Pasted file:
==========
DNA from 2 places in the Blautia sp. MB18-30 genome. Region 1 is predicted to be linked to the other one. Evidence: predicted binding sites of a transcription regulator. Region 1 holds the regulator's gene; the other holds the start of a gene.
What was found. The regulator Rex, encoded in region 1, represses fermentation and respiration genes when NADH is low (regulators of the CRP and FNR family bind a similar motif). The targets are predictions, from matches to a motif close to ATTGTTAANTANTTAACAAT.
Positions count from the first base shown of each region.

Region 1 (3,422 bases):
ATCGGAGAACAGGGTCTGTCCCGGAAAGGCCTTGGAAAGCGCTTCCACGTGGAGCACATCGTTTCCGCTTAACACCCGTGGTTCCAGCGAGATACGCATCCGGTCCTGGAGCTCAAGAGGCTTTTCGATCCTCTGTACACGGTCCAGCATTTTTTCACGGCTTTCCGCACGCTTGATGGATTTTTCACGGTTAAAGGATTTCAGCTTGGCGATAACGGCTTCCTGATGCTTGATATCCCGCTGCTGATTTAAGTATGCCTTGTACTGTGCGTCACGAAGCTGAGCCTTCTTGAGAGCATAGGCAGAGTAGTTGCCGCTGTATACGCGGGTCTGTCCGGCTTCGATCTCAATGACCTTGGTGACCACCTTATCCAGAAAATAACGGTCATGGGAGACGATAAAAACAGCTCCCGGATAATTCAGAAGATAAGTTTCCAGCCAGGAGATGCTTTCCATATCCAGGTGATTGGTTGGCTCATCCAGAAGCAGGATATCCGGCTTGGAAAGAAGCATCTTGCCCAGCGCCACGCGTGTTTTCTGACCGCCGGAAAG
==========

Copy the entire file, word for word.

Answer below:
DNA from 2 places in the Blautia sp. MB18-30 genome. Region 1 is predicted to be linked to the other one. Evidence: predicted binding sites of a transcription regulator. Region 1 holds the regulator's gene; the other holds the start of a gene.
What was found. The regulator Rex, encoded in region 1, represses fermentation and respiration genes when NADH is low (regulators of the CRP and FNR family bind a similar motif). The targets are predictions, from matches to a motif close to ATTGTTAANTANTTAACAAT.
Positions count from the first base shown of each region.

Region 1 (3,422 bases):
ATCGGAGAACAGGGTCTGTCCCGGAAAGGCCTTGGAAAGCGCTTCCACGTGGAGCACATCGTTTCCGCTTAACACCCGTGGTTCCAGCGAGATACGCATCCGGTCCTGGAGCTCAAGAGGCTTTTCGATCCTCTGTACACGGTCCAGCATTTTTTCACGGCTTTCCGCACGCTTGATGGATTTTTCACGGTTAAAGGATTTCAGCTTGGCGATAACGGCTTCCTGATGCTTGATATCCCGCTGCTGATTTAAGTATGCCTTGTACTGTGCGTCACGAAGCTGAGCCTTCTTGAGAGCATAGGCAGAGTAGTTGCCGCTGTATACGCGGGTCTGTCCGGCTTCGATCTCAATGACCTTGGTGACCACCTTATCCAGAAAATAACGGTCATGGGAGACGATAAAAACAGCTCCCGGATAATTCAGAAGATAAGTTTCCAGCCAGGAGATGCTTTCCATATCCAGGTGATTGGTTGGCTCATCCAGAAGCAGGATATCCGGCTTGGAAAGAAGCATCTTGCCCAGCGCCACGCGTGTTTTCTGACCGCCGGAAAG